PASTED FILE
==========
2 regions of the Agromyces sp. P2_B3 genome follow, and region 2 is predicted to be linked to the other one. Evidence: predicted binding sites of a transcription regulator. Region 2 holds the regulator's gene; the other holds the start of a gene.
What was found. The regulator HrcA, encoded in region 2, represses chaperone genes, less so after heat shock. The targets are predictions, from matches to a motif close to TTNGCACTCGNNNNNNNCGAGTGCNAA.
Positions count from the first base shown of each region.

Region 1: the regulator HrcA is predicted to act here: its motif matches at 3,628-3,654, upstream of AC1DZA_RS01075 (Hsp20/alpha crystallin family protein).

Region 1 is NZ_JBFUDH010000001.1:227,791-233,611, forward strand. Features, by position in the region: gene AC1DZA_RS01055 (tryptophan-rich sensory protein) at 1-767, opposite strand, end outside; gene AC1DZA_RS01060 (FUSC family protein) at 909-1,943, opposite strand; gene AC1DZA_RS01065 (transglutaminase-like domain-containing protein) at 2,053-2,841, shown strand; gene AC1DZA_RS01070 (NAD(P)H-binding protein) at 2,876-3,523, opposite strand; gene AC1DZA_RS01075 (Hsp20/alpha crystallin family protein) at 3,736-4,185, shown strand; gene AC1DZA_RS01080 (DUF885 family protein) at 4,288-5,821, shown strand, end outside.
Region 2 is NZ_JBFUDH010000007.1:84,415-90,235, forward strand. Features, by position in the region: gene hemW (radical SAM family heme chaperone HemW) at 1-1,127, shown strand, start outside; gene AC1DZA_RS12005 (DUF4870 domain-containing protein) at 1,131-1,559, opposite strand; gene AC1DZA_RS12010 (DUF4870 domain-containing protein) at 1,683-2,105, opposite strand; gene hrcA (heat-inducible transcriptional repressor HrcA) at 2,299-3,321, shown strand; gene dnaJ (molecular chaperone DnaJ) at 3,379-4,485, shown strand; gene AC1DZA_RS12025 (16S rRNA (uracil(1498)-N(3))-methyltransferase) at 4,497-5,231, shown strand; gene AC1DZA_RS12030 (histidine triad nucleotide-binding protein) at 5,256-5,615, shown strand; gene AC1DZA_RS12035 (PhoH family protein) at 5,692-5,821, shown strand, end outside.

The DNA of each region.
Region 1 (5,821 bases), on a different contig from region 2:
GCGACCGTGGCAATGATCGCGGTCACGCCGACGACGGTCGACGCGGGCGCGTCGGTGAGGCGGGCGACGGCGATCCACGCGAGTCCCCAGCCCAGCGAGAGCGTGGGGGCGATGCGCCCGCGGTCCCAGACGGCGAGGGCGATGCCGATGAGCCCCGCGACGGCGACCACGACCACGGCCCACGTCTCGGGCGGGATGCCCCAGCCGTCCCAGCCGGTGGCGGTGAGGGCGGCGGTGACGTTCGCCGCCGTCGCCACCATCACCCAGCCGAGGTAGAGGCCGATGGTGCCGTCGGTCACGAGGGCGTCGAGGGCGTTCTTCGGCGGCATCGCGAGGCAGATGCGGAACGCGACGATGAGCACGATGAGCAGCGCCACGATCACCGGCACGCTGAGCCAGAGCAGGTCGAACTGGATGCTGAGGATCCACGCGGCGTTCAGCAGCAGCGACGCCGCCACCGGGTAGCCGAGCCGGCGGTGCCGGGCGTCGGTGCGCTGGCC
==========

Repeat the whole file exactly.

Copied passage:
2 regions of the Agromyces sp. P2_B3 genome follow, and region 2 is predicted to be linked to the other one. Evidence: predicted binding sites of a transcription regulator. Region 2 holds the regulator's gene; the other holds the start of a gene.
What was found. The regulator HrcA, encoded in region 2, represses chaperone genes, less so after heat shock. The targets are predictions, from matches to a motif close to TTNGCACTCGNNNNNNNCGAGTGCNAA.
Positions count from the first base shown of each region.

Region 1: the regulator HrcA is predicted to act here: its motif matches at 3,628-3,654, upstream of AC1DZA_RS01075 (Hsp20/alpha crystallin family protein).

Region 1 is NZ_JBFUDH010000001.1:227,791-233,611, forward strand. Features, by position in the region: gene AC1DZA_RS01055 (tryptophan-rich sensory protein) at 1-767, opposite strand, end outside; gene AC1DZA_RS01060 (FUSC family protein) at 909-1,943, opposite strand; gene AC1DZA_RS01065 (transglutaminase-like domain-containing protein) at 2,053-2,841, shown strand; gene AC1DZA_RS01070 (NAD(P)H-binding protein) at 2,876-3,523, opposite strand; gene AC1DZA_RS01075 (Hsp20/alpha crystallin family protein) at 3,736-4,185, shown strand; gene AC1DZA_RS01080 (DUF885 family protein) at 4,288-5,821, shown strand, end outside.
Region 2 is NZ_JBFUDH010000007.1:84,415-90,235, forward strand. Features, by position in the region: gene hemW (radical SAM family heme chaperone HemW) at 1-1,127, shown strand, start outside; gene AC1DZA_RS12005 (DUF4870 domain-containing protein) at 1,131-1,559, opposite strand; gene AC1DZA_RS12010 (DUF4870 domain-containing protein) at 1,683-2,105, opposite strand; gene hrcA (heat-inducible transcriptional repressor HrcA) at 2,299-3,321, shown strand; gene dnaJ (molecular chaperone DnaJ) at 3,379-4,485, shown strand; gene AC1DZA_RS12025 (16S rRNA (uracil(1498)-N(3))-methyltransferase) at 4,497-5,231, shown strand; gene AC1DZA_RS12030 (histidine triad nucleotide-binding protein) at 5,256-5,615, shown strand; gene AC1DZA_RS12035 (PhoH family protein) at 5,692-5,821, shown strand, end outside.

The DNA of each region.
Region 1 (5,821 bases), on a different contig from region 2:
GCGACCGTGGCAATGATCGCGGTCACGCCGACGACGGTCGACGCGGGCGCGTCGGTGAGGCGGGCGACGGCGATCCACGCGAGTCCCCAGCCCAGCGAGAGCGTGGGGGCGATGCGCCCGCGGTCCCAGACGGCGAGGGCGATGCCGATGAGCCCCGCGACGGCGACCACGACCACGGCCCACGTCTCGGGCGGGATGCCCCAGCCGTCCCAGCCGGTGGCGGTGAGGGCGGCGGTGACGTTCGCCGCCGTCGCCACCATCACCCAGCCGAGGTAGAGGCCGATGGTGCCGTCGGTCACGAGGGCGTCGAGGGCGTTCTTCGGCGGCATCGCGAGGCAGATGCGGAACGCGACGATGAGCACGATGAGCAGCGCCACGATCACCGGCACGCTGAGCCAGAGCAGGTCGAACTGGATGCTGAGGATCCACGCGGCGTTCAGCAGCAGCGACGCCGCCACCGGGTAGCCGAGCCGGCGGTGCCGGGCGTCGGTGCGCTGGCC